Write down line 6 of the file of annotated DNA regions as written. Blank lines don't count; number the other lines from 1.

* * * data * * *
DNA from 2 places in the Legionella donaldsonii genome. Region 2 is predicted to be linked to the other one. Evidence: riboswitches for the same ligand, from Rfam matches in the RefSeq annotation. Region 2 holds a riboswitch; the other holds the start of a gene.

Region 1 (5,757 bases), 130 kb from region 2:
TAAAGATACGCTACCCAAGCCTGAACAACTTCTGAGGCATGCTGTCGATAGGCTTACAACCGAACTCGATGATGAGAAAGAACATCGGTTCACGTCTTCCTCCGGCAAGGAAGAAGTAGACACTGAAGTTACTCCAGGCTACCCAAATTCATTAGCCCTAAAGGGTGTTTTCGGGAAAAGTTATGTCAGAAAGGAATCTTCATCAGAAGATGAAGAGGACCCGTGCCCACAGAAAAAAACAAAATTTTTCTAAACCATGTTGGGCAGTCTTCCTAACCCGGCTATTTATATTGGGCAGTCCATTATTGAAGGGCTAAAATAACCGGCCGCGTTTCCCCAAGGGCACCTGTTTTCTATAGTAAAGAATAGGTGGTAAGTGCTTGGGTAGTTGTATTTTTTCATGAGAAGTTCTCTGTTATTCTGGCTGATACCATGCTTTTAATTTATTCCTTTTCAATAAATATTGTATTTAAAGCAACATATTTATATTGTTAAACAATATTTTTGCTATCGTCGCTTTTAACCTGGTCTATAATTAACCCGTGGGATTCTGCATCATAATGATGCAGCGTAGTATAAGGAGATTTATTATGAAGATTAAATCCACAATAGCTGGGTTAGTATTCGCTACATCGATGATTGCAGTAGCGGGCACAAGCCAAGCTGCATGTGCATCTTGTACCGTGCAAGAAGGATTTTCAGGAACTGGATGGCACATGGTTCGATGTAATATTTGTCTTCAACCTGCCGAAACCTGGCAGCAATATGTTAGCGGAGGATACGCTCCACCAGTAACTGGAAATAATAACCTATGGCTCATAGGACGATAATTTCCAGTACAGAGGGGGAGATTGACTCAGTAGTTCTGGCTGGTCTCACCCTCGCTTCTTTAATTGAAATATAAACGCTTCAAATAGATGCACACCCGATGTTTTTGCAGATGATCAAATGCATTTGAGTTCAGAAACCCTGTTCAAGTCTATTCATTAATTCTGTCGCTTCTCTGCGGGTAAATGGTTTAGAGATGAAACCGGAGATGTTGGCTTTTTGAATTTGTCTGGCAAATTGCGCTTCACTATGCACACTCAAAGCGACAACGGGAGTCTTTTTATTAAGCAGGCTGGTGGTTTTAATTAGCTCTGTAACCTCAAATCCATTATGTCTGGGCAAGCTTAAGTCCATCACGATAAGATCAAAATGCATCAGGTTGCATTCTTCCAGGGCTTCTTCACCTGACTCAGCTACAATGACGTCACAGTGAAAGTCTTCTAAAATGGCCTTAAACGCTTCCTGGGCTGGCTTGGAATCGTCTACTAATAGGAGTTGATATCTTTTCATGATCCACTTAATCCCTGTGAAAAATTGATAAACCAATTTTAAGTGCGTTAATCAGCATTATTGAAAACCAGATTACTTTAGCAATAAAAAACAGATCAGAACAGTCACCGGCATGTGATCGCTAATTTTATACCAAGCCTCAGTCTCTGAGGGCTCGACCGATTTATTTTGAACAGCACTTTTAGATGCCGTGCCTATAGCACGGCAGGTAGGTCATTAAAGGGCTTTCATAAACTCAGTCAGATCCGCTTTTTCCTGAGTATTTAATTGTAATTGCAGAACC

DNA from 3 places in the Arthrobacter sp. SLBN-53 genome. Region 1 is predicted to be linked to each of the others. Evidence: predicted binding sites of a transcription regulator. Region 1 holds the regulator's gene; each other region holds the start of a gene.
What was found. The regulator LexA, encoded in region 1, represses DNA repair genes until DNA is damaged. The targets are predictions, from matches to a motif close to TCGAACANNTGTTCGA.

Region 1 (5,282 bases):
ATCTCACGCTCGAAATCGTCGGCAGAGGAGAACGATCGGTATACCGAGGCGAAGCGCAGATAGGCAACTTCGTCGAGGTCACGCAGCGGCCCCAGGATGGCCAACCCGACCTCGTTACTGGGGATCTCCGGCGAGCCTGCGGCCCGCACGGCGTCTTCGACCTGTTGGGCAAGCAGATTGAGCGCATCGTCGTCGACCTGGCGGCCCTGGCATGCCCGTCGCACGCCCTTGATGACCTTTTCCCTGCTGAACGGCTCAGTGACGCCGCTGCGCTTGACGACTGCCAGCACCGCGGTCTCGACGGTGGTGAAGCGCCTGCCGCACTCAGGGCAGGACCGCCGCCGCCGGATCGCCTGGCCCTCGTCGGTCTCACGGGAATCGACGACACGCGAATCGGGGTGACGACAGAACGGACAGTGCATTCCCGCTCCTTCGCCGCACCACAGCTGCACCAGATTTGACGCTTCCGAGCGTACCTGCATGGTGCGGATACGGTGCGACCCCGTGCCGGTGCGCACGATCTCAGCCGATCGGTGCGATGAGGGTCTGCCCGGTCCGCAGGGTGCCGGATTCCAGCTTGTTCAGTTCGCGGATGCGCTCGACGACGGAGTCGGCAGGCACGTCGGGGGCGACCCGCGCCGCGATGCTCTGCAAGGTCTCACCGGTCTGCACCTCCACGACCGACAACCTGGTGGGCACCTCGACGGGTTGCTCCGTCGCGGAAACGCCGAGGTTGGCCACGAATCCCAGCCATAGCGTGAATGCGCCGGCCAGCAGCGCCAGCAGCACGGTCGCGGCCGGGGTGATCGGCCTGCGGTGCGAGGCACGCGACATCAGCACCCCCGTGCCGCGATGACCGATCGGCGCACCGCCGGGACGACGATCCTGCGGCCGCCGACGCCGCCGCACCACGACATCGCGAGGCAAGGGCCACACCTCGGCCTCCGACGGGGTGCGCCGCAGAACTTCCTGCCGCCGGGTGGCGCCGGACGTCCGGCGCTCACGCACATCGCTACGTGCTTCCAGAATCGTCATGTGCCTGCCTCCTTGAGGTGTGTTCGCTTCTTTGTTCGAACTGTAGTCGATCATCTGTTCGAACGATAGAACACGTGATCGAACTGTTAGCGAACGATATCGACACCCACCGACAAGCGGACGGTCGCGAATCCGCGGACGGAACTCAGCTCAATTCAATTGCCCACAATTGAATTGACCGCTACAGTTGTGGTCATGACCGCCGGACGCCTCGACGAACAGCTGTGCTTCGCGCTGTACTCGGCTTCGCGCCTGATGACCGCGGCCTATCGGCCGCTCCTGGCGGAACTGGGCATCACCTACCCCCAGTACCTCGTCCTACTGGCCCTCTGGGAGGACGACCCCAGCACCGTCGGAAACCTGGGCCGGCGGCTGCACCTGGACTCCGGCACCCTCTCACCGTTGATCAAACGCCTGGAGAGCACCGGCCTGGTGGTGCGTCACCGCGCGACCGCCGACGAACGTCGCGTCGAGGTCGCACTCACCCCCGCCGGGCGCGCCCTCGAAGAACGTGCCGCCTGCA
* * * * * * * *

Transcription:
Region 1 (5,282 bases):